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National Guard Militia Museum of New Jersey
Oral History Interview
Oral History Interview - Saul "Paul" Stern

World War II Oral History interview
Date: October 20, 2010
Veteran: Saul “Paul” Stern
Interviewer: Carol Fowler
Summarizer: Leah McGonigle

 

Saul “Paul” Stern was born in December 1923 in Czechoslovakia (in today’s Slovakia) and emigrated to the United States with his family at the age of 13.  He acquired enough proficiency in English to communicate reasonably well within three months of his arrival, adding that skill to his existing ability to speak fluent German and Slovak and some French.  The Stern family spoke German at home.

Paul Stern
(Paul Stern volunteer in Sea Girt cleaning weapons.)

In the late 1930s, the Sterns lived in Jersey City, New Jersey, where Stern’s father worked in a factory making uniforms for a salary of $50 a week. Saul became very anxious on hearing of the December 7, 1941 bombing of Pearl Harbor and was “stuck” to the radio day and night listening to the latest news of the attack. The war brought some rapid changes to the Stern household, as his mother, who had not worked prior to Pearl Harbor, soon got a job working for a chandelier manufacturer, as more and more men left the labor market for military service.

In January 1942, at the age of nineteen, Stern received a draft notice. He was inducted into the army on March 16, and sent to Camp Croft, South Carolina, where he received thirteen weeks of basic and advanced infantry training, before leaving for North Africa on a Liberty Ship from Brooklyn, New York.  Although Stern’s family was unhappy that he was leaving, he was very excited to ship out to the war zone.

Stern landed in North Africa in July 1943, and then moved on to Sicily, where he was assigned as a replacement to Company L of the 30th Infantry Regiment in the Third Infantry Division.  He first saw action in the Salerno campaign, which he recalled as a well-organized effort, although the Salerno beachhead met heavy German opposition. The second beachhead, at Anzio, was even more precarious.

Stern recalled that his unit occasionally had to ration ammunition distribution in the heavy fighting at Salerno and Anzio. If a frontline unit ran out of ammunition during a battle, cooks and kitchen personnel were assigned to a resupply mission. He recalled that the Germans threw a lot of grenades, some of the conventional “potato masher” fragmentation design, but also concussion grenades.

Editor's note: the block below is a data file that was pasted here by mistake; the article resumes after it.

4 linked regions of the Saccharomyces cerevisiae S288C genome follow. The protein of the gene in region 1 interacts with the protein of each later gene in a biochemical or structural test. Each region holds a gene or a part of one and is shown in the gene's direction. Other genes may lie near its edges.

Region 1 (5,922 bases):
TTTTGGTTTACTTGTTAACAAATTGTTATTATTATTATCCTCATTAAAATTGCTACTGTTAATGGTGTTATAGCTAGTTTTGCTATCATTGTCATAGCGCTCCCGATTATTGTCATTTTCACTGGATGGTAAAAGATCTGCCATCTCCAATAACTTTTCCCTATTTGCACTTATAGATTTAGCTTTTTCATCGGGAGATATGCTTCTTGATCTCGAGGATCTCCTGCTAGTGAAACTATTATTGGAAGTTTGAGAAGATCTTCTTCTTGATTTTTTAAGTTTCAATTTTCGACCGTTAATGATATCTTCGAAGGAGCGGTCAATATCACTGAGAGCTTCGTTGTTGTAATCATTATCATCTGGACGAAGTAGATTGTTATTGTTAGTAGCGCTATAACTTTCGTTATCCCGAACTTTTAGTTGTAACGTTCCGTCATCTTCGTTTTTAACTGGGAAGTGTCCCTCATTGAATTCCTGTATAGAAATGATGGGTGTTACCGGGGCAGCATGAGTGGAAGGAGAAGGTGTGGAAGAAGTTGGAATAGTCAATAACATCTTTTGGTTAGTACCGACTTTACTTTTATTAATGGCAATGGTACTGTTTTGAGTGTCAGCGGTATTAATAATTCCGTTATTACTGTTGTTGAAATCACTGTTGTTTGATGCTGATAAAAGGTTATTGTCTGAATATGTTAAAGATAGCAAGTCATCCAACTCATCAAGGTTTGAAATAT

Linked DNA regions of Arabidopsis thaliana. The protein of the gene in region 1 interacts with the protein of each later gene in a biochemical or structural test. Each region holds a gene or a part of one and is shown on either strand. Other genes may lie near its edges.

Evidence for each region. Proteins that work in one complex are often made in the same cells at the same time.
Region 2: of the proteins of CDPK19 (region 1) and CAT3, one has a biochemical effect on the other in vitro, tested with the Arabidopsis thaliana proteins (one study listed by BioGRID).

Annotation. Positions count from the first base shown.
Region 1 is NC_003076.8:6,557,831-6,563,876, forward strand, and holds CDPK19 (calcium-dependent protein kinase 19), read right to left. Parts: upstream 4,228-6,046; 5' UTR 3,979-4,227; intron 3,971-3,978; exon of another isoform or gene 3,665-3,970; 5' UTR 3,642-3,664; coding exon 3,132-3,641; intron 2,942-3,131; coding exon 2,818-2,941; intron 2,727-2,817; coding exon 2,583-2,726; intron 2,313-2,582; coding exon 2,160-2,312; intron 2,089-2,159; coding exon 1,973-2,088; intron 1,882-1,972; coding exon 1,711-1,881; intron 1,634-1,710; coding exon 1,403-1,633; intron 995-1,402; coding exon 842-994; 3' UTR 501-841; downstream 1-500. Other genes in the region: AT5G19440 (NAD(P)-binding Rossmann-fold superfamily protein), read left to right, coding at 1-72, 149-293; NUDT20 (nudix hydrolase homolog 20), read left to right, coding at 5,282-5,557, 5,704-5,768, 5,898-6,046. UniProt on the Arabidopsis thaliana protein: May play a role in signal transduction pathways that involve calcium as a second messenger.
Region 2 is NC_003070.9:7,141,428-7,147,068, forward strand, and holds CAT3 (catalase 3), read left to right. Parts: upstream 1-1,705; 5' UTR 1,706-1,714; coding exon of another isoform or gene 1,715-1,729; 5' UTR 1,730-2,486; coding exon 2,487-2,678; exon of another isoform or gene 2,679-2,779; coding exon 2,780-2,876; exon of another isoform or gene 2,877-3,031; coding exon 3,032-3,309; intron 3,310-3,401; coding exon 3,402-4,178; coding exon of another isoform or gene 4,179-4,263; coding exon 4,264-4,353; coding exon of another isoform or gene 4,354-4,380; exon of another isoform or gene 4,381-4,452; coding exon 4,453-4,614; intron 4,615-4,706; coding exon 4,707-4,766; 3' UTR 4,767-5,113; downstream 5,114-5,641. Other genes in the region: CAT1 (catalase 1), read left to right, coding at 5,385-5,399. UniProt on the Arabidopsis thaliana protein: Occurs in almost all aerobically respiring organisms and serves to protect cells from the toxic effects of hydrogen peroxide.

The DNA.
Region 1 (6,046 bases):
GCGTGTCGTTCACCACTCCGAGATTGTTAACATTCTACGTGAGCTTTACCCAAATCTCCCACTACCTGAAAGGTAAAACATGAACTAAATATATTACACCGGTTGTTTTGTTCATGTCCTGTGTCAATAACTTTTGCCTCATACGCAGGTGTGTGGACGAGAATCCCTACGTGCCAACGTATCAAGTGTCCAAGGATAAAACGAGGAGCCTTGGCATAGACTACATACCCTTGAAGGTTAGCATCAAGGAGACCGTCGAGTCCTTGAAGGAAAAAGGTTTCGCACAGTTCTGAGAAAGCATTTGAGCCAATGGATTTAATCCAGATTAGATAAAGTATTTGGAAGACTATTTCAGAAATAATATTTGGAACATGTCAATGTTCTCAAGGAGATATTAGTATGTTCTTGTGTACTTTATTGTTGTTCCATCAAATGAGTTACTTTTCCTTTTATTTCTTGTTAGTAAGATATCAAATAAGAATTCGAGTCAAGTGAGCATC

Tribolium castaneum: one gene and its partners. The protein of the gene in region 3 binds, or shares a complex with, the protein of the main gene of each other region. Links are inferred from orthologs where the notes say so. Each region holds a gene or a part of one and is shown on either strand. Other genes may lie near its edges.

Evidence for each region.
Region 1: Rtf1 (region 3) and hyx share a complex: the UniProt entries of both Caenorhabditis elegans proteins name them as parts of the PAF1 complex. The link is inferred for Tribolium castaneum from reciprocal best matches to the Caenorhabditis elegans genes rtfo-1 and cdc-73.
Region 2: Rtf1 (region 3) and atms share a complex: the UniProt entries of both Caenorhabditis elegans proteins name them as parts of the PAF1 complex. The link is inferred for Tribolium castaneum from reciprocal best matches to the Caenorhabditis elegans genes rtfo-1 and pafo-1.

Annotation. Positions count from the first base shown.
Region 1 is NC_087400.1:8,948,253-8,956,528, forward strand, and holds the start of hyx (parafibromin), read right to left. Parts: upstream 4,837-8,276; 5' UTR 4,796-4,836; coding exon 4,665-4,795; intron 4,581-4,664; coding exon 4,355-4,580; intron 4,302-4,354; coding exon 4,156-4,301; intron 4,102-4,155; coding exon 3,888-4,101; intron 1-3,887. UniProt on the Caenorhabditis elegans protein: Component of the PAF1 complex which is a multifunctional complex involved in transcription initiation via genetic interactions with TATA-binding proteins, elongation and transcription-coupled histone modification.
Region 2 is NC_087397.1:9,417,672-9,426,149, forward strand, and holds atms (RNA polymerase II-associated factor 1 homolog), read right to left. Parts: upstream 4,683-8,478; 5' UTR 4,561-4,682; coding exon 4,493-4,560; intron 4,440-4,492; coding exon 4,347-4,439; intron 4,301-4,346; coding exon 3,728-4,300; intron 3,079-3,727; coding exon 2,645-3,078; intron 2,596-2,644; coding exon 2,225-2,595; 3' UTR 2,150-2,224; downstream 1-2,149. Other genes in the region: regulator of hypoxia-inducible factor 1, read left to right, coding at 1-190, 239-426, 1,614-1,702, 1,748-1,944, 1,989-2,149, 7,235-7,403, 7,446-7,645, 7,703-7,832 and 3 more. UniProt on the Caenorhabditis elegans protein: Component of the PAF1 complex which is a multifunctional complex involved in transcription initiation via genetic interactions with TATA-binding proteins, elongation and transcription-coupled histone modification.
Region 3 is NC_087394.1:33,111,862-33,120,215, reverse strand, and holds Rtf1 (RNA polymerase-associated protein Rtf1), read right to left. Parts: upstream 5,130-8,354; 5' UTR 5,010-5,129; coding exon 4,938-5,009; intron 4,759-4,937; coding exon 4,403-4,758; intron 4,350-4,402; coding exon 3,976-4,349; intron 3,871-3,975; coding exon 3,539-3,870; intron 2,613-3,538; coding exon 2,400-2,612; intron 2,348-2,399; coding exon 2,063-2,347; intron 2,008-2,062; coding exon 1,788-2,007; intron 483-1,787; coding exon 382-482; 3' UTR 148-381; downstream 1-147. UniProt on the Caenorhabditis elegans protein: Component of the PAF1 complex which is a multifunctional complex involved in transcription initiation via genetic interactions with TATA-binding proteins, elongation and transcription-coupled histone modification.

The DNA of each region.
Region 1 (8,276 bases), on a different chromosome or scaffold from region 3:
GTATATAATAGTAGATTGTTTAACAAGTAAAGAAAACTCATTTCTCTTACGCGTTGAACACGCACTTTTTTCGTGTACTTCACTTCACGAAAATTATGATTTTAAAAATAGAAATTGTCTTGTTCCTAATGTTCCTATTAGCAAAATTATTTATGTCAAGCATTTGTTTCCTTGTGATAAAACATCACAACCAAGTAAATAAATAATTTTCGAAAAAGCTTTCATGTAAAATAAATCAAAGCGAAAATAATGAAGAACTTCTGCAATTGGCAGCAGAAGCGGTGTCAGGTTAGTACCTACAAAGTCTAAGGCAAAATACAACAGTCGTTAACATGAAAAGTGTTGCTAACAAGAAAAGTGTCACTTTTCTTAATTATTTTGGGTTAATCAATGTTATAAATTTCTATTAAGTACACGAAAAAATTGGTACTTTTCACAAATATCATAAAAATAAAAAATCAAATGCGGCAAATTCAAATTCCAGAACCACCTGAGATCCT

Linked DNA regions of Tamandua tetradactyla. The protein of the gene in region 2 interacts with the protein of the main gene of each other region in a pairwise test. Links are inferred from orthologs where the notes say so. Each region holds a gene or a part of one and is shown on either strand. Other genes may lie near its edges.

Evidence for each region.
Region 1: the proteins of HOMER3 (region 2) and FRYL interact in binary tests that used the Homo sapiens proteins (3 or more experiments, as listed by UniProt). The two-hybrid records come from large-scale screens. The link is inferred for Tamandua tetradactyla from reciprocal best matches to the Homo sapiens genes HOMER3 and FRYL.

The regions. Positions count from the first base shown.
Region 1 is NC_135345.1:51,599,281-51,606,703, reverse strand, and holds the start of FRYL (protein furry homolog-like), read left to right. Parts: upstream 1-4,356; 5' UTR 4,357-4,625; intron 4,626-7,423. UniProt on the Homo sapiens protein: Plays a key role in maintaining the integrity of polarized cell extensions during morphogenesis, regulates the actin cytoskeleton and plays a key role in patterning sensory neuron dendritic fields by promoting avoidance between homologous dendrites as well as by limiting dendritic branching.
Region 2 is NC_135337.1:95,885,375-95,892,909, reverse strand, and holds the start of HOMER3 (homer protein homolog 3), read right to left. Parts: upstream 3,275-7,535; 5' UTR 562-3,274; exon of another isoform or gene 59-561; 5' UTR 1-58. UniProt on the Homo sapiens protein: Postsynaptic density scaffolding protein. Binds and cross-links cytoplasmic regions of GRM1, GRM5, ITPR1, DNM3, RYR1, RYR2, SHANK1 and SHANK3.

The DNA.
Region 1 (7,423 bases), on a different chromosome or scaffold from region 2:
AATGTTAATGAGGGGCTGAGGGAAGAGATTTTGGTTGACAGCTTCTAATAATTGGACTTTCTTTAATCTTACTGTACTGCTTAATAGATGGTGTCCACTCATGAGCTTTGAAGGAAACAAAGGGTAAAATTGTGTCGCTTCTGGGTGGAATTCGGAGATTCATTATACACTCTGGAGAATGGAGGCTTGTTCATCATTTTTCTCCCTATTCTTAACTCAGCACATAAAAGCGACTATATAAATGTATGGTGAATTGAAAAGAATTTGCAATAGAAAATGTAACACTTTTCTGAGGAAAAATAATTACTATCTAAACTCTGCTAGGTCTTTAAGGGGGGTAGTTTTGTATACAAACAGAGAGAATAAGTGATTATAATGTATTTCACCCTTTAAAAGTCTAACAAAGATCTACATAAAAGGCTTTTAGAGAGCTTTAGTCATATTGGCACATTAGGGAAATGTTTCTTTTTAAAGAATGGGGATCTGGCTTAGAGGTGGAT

Stern’s unit participated in action against the German “Winter Line” in December, 1943, and was assigned to attack Mount Rotundo. Soon after the capture of the mountain, his friend, who had advanced next to him up the slope, was shot and killed. Stern was slightly wounded in the neck by shrapnel himself during the battle, but was not seriously injured, and initially didn’t even realize he was wounded. He recalled that even in the heaviest action, he rarely actually saw the enemy, and that it was very cold in Italy that winter, but with little snow.

3rd Division
(3rd Division )

Stern believed that many of the German weapons were superior to those issued to the Americans. His unit campaigned in Italy for about a year, and he remembered that they moved mostly on foot, rarely boarding trucks. The 3rd Division was involved in the liberation of Rome, which Stern recalled took place at the same time as the Normandy invasion.  The 3rd Division then returned to Naples to prepare for an invasion of southern France. The landing in France was uneventful, and his unit moved inland rapidly, capturing Aixen and driving north towards Germany, linking up with General George Patton’s 3rd Army in Belfort, France.

The division moved into Alsace and took part in the fighting in the Colmar Pocket in late 1944. In Alsace Stern suffered a second bout of frostbite in his feet, and was evacuated to the 15th General Field Hospital, and then sent back to the United States aboard the USS Mariposa, which took him to Boston in December, 1944.  He was then transferred to Mayo General Hospital in Galesburg Illinois for treatment, and he was honorably discharged from there on December 11, 1945.

When Stern returned home, a 22-year-old combat veteran, three months after the war had ended, he felt like a stranger and found it difficult to discuss his time in the army with his family. Stern used the GI Bill to go to college at Seton Hall, but left after a year and a half to start his own business in Newark, New Jersey.

Saul Stern was awarded the Combat Infantry Badge, Bronze Star Medal, Good Conduct Medal, ETO Campaign Medal and Distinguished Unit Badge.  He was credited with participating in the following campaigns: Naples-Foggia, Rome-Arno, Southern France and Germany.

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